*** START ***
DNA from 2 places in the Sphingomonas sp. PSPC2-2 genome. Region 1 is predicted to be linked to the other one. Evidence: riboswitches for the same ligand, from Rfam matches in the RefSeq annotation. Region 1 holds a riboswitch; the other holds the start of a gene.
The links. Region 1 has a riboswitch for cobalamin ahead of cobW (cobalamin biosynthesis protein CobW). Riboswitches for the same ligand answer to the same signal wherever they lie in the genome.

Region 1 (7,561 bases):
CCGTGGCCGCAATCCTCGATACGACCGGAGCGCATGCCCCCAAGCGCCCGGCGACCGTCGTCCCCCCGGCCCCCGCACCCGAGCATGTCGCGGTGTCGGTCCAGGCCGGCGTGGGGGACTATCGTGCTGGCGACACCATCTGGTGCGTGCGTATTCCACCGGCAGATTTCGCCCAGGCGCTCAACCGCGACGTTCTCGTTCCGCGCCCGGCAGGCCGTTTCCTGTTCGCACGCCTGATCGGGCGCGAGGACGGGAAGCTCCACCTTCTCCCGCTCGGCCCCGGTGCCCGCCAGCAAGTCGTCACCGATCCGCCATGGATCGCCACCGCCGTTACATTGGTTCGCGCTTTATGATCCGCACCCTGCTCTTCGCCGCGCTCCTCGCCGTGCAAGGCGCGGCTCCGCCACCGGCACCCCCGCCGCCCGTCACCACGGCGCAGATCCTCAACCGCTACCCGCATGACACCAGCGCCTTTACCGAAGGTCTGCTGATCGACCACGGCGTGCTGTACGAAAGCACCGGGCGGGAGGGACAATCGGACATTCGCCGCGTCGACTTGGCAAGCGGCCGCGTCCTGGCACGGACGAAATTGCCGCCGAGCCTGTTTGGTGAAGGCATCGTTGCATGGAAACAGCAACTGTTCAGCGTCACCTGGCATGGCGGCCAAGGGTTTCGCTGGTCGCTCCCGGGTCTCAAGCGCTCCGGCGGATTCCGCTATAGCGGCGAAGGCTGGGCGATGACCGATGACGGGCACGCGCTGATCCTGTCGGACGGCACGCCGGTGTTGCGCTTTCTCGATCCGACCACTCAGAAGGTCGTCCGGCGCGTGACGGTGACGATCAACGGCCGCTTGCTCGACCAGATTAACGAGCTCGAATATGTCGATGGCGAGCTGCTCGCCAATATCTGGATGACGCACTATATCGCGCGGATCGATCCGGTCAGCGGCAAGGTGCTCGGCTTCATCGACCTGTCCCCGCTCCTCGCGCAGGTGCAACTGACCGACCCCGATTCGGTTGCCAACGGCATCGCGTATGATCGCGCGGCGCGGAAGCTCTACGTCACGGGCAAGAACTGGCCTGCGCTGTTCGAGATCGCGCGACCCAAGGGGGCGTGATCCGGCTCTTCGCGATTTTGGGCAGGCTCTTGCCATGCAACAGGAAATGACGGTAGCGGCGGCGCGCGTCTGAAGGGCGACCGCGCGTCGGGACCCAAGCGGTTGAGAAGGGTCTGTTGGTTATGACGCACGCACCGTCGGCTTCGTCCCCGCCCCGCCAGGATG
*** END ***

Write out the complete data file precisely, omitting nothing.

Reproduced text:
DNA from 2 places in the Sphingomonas sp. PSPC2-2 genome. Region 1 is predicted to be linked to the other one. Evidence: riboswitches for the same ligand, from Rfam matches in the RefSeq annotation. Region 1 holds a riboswitch; the other holds the start of a gene.
The links. Region 1 has a riboswitch for cobalamin ahead of cobW (cobalamin biosynthesis protein CobW). Riboswitches for the same ligand answer to the same signal wherever they lie in the genome.

Region 1 (7,561 bases):
CCGTGGCCGCAATCCTCGATACGACCGGAGCGCATGCCCCCAAGCGCCCGGCGACCGTCGTCCCCCCGGCCCCCGCACCCGAGCATGTCGCGGTGTCGGTCCAGGCCGGCGTGGGGGACTATCGTGCTGGCGACACCATCTGGTGCGTGCGTATTCCACCGGCAGATTTCGCCCAGGCGCTCAACCGCGACGTTCTCGTTCCGCGCCCGGCAGGCCGTTTCCTGTTCGCACGCCTGATCGGGCGCGAGGACGGGAAGCTCCACCTTCTCCCGCTCGGCCCCGGTGCCCGCCAGCAAGTCGTCACCGATCCGCCATGGATCGCCACCGCCGTTACATTGGTTCGCGCTTTATGATCCGCACCCTGCTCTTCGCCGCGCTCCTCGCCGTGCAAGGCGCGGCTCCGCCACCGGCACCCCCGCCGCCCGTCACCACGGCGCAGATCCTCAACCGCTACCCGCATGACACCAGCGCCTTTACCGAAGGTCTGCTGATCGACCACGGCGTGCTGTACGAAAGCACCGGGCGGGAGGGACAATCGGACATTCGCCGCGTCGACTTGGCAAGCGGCCGCGTCCTGGCACGGACGAAATTGCCGCCGAGCCTGTTTGGTGAAGGCATCGTTGCATGGAAACAGCAACTGTTCAGCGTCACCTGGCATGGCGGCCAAGGGTTTCGCTGGTCGCTCCCGGGTCTCAAGCGCTCCGGCGGATTCCGCTATAGCGGCGAAGGCTGGGCGATGACCGATGACGGGCACGCGCTGATCCTGTCGGACGGCACGCCGGTGTTGCGCTTTCTCGATCCGACCACTCAGAAGGTCGTCCGGCGCGTGACGGTGACGATCAACGGCCGCTTGCTCGACCAGATTAACGAGCTCGAATATGTCGATGGCGAGCTGCTCGCCAATATCTGGATGACGCACTATATCGCGCGGATCGATCCGGTCAGCGGCAAGGTGCTCGGCTTCATCGACCTGTCCCCGCTCCTCGCGCAGGTGCAACTGACCGACCCCGATTCGGTTGCCAACGGCATCGCGTATGATCGCGCGGCGCGGAAGCTCTACGTCACGGGCAAGAACTGGCCTGCGCTGTTCGAGATCGCGCGACCCAAGGGGGCGTGATCCGGCTCTTCGCGATTTTGGGCAGGCTCTTGCCATGCAACAGGAAATGACGGTAGCGGCGGCGCGCGTCTGAAGGGCGACCGCGCGTCGGGACCCAAGCGGTTGAGAAGGGTCTGTTGGTTATGACGCACGCACCGTCGGCTTCGTCCCCGCCCCGCCAGGATG